All About Multiple Sclerosis

More MS news articles for January 2003

High-tech philanthropy

http://www.oregonian.com

January 8th, 2003
Jeffery Kosseff

Chris Marsh wants to help fight multiple sclerosis, a disease that struck a family member.

Marsh is the chief executive of Unicru, a growing software company with 160 employees. But as with many small companies, Beaverton-based Unicru needs to watch its spending.

"Cash donations are an impact to our income statement," Marsh said. "It limits our ability to give larger donations."

So Marsh turned to the Entrepreneurs Foundation of Oregon, a foundation that tries to persuade startups and other private companies to donate their potential rather than their cash. The foundation is announcing today that Unicru donated options on 50,000 shares of stock, marking the largest donation to the 1-year-old group.

The foundation represents Oregon's first organized effort at "venture philanthropy," a fund-raising technique that became popular in tech-heavy areas such as Austin, Texas, and the Silicon Valley during the tech boom. But like venture capitalists, these foundations only reap benefits when a tech company beats the odds and goes public or finds a buyer -- rare achievements these days.

If Unicru is acquired or becomes publicly traded, the foundation can cash in on the options and help Marsh direct the money to MS nonprofits and other causes. If Unicru fails, then the options will be worth nothing.

The venture philanthropy concept can be more rewarding than older forms of philanthropy, but it's also more volatile. And, on surface, this is a challenging time to launch a venture-related organization. An Oregon company hasn't had an initial public offering for more than two years. Merger and acquisitions have slowed dramatically, and when they occur, it's usually at bargain-basement prices.

The Oregon foundation doesn't expect to receive pay-outs for at least two or three years, said John McLaughlin, the foundation's chief executive and the former chief financial officer of The North Face. Until then, it will operate on a small budget funded by donations from various area companies and nonprofits.

Philanthropy in Oregon and nationwide is suffering along with the economy. But experts say now is a perfect time to launch a foundation that relies on stock options, because if the economy recovers and stock prices surge as they did in the late '90s, foundations will be able to cash in.

Skeptics wonder whether this increasingly popular charitable system is as efficient as traditional philanthropy, in which companies or individuals donate assets with concrete value, such as stock in established companies or cash.

"You can create these institutions, but they can sometimes be hollow," said Jim Ferris, director of the Center on Philanthropy and Public Policy at the University of Southern California.

Ferris said that like all philanthropic organizations, the Oregon foundation must be given at least a few years to prove itself.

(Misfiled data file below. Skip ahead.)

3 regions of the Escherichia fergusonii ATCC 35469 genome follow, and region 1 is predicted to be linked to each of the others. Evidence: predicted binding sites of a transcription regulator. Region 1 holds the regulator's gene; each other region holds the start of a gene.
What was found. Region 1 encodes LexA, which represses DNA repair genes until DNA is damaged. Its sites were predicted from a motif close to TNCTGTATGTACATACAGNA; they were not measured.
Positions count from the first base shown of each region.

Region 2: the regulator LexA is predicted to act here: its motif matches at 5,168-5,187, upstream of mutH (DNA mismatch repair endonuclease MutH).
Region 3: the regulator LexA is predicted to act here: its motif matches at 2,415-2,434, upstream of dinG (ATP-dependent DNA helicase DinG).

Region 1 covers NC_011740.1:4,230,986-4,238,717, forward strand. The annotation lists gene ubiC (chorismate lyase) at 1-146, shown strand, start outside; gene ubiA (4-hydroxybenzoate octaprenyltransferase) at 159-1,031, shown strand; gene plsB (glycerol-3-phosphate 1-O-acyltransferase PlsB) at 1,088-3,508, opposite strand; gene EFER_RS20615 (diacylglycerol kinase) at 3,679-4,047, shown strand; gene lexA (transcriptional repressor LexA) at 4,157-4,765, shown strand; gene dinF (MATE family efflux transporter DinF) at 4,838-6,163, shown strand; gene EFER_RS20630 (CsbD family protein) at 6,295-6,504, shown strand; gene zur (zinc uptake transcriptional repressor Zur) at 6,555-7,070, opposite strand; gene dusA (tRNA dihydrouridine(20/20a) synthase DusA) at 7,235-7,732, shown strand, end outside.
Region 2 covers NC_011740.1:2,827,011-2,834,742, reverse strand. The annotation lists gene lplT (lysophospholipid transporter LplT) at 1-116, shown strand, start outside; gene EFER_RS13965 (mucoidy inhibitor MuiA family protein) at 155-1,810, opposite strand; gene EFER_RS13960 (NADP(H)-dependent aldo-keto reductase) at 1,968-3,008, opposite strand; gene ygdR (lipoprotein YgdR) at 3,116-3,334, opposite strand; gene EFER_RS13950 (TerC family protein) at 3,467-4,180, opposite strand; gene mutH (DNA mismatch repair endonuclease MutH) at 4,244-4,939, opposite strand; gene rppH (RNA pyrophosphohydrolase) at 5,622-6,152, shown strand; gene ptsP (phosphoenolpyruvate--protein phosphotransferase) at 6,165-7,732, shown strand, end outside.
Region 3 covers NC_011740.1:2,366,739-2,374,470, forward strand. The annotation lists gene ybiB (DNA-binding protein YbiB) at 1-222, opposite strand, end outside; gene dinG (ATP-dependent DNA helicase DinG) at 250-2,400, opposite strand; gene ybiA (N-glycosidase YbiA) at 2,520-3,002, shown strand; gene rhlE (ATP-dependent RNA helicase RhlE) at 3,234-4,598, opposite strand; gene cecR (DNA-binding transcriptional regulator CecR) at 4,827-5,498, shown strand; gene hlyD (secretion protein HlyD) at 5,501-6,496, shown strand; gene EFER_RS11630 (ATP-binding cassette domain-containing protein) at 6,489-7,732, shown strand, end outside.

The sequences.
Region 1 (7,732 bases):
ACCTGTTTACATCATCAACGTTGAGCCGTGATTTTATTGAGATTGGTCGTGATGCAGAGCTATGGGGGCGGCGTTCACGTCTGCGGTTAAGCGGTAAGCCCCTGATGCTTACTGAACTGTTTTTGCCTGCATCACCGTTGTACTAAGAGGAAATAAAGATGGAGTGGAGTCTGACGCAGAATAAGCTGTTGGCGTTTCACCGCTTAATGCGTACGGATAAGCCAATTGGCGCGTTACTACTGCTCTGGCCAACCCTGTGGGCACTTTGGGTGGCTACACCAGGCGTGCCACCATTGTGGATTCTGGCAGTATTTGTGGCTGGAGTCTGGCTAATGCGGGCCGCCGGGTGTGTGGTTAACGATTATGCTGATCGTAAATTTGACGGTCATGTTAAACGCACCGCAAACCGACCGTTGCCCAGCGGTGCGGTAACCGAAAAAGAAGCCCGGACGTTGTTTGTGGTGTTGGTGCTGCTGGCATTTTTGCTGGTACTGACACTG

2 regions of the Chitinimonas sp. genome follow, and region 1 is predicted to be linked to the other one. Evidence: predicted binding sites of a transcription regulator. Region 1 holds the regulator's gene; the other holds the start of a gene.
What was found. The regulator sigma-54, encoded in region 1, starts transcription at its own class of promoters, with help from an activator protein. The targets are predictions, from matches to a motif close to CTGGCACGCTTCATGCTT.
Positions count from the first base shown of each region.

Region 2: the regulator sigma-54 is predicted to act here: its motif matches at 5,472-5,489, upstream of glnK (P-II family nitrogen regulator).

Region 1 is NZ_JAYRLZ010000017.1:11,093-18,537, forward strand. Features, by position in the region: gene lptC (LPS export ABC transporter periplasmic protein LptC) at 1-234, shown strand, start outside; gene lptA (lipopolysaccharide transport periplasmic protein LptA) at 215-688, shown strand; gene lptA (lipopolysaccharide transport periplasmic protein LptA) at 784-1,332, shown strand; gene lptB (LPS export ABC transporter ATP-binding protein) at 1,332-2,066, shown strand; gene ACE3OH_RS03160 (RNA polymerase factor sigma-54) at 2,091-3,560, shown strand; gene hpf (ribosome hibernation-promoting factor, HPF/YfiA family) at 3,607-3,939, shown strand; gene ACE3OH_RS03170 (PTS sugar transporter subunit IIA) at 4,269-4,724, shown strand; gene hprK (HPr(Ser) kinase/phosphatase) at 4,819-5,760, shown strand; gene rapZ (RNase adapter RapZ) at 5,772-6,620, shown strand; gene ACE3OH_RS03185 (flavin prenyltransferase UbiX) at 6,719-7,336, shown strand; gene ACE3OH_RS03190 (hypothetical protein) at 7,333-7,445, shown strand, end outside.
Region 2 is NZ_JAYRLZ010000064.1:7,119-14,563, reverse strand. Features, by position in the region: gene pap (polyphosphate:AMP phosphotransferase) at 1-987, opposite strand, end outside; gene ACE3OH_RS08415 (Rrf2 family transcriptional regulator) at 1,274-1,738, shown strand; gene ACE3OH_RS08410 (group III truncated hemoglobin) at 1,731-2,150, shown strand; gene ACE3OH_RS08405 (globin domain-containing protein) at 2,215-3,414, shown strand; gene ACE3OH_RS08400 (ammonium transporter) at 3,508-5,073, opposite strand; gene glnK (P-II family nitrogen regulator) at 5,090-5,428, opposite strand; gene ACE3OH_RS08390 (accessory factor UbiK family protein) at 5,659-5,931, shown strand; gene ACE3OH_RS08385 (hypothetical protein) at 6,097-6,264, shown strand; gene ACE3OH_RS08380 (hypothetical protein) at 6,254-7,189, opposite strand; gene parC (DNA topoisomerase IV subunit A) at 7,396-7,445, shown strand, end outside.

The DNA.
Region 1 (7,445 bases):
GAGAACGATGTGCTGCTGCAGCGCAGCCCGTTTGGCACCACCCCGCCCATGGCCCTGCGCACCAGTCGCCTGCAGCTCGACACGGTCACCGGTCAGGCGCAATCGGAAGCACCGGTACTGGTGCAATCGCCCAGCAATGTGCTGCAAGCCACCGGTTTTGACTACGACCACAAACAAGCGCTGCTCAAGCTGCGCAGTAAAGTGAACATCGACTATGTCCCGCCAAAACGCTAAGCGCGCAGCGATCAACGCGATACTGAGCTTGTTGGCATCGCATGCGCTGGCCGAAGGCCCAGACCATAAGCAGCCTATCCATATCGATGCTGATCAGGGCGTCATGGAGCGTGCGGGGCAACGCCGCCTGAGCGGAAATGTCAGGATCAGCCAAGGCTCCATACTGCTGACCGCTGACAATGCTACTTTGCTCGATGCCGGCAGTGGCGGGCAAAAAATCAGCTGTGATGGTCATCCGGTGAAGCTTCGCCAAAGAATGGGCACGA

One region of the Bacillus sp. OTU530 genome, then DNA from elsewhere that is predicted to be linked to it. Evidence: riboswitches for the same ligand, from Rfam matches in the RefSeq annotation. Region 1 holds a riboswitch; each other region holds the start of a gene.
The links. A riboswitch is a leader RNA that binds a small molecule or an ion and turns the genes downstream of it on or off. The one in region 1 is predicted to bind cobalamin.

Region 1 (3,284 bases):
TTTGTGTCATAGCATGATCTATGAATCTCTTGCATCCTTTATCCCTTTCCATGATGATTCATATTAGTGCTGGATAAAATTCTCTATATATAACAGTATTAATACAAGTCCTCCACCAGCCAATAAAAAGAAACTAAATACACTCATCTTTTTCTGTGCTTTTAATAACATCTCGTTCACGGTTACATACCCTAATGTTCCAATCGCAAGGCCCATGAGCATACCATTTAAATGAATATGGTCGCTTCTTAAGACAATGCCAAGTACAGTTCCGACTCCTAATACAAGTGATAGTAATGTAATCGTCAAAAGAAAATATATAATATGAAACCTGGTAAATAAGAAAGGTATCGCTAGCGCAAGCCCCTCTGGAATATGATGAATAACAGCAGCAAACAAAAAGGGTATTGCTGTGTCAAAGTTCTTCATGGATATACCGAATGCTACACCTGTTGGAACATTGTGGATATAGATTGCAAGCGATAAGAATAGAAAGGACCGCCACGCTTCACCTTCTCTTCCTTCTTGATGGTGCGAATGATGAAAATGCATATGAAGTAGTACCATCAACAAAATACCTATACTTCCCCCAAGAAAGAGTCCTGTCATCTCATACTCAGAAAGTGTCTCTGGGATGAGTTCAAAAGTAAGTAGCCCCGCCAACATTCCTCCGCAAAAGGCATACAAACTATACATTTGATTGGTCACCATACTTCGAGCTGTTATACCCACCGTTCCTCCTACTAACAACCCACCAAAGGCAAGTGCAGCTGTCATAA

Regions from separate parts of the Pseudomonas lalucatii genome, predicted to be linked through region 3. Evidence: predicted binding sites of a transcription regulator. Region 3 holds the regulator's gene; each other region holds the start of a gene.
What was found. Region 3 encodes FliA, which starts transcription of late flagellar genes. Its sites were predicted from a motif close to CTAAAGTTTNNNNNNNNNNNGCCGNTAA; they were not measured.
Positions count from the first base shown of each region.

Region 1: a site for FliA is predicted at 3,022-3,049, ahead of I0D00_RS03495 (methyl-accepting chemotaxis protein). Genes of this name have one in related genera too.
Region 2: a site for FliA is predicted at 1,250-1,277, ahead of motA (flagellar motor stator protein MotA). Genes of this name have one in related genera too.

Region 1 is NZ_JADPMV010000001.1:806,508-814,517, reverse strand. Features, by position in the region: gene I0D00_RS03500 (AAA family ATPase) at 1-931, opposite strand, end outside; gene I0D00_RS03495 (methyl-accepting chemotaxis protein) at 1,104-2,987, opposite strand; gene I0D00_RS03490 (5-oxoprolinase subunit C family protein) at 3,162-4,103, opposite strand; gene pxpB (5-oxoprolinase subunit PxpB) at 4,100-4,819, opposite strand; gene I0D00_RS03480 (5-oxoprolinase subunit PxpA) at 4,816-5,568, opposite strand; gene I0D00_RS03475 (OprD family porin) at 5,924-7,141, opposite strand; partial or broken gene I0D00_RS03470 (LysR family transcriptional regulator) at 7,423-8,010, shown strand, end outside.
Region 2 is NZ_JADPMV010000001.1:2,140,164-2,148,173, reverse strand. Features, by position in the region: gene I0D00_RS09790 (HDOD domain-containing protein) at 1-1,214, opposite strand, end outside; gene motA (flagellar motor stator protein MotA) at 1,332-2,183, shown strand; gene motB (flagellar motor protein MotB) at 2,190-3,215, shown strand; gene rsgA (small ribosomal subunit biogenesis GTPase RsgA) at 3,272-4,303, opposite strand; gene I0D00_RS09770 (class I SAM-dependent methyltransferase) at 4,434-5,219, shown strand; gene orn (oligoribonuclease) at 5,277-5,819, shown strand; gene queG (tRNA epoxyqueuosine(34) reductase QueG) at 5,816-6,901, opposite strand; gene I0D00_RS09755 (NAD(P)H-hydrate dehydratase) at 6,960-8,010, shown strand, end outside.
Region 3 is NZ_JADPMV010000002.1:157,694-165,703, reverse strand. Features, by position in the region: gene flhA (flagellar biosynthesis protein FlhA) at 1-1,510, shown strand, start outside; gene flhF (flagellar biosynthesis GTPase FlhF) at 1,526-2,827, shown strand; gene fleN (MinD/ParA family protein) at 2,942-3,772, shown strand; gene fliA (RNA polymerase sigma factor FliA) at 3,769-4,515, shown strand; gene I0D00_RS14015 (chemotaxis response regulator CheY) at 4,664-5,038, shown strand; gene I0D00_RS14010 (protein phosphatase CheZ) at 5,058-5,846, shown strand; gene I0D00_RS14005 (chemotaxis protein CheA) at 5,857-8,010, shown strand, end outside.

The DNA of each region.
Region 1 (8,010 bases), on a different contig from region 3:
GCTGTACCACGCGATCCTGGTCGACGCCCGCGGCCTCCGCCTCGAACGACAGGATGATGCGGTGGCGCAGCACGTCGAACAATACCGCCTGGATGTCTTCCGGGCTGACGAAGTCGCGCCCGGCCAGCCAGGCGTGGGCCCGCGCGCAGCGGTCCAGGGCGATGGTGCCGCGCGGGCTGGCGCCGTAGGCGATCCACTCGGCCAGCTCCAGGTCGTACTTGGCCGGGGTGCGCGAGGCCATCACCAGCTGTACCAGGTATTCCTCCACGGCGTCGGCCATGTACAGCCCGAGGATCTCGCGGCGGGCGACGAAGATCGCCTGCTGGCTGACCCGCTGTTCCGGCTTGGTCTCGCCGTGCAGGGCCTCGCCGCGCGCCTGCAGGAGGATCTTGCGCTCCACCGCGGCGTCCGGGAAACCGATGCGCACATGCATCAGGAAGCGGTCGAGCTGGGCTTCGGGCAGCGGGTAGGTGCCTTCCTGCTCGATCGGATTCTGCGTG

McLaughlin thinks it will be able to. Besides Unicru, the foundation has received donations from three smaller companies and it is in talks with 10 more. The foundation allows donors to direct where 75 percent of contributions will be distributed. The other 25 percent funds the foundation and nonprofits chosen by its board.

The foundation asks companies to donate options that are roughly equivalent to a compensation package of a senior executive. In the case of Unicru, which make job applicant screening software, the foundation received about 0.2 percent of the company's 26 million shares.

At this point, neither the companies nor the foundation knows how much money the donations will yield. It all depends on how the companies perform.

"Some won't be successful, clearly," McLaughlin said. "But the ones that will will probably become quite successful."

Just ask the Community Foundation Silicon Valley, which was the first to receive a large chunk of stock from a hot startup. In June 1998, eBay contributed more than 100,000 shares of its stock to the foundation, under a separate fund called the eBay foundation.

The online auction site went public a few months later, and now the eBay foundation carries assets worth about $25 million, the bulk of which came from the original stock donation.

"Even if you have a young company that's not as successful as eBay, you still have folks in the company thinking about philanthropy at a point where most companies aren't," spokeswoman Michelle McGurk said.

Advocates of venture philanthropy say it gives nonprofits a new source of money from the potential Microsofts and eBays of the future.

"It's not a substitution for traditional philanthropy, but I do see it as a nice addition," said Randi Shade, executive director of the Austin Entrepreneurs Foundation.

So far, the Austin foundation is waiting to cash in on most of the companies that have contributed to it. Of the 131 local startups that contributed options or stock, 33 have gone out of business.

But Shade isn't discouraged. Eighty-nine of the companies are still operating, despite the downturn. And nine have been acquired or had initial public offerings, which resulted in cash for the foundation. It has distributed nearly $500,000 to nonprofits from those stock sales.

"That funding wouldn't have been available otherwise," Shade said.

Besides tax benefits -- which companies receive once the options turn into proceeds for the foundation -- the process of allocating money to nonprofits builds morale among employees, McLaughlin said. And the foundation also plans to hold community volunteer days for employees at participating companies.

"They like to work for a company that's doing something more than just trying to make money," he said.
 

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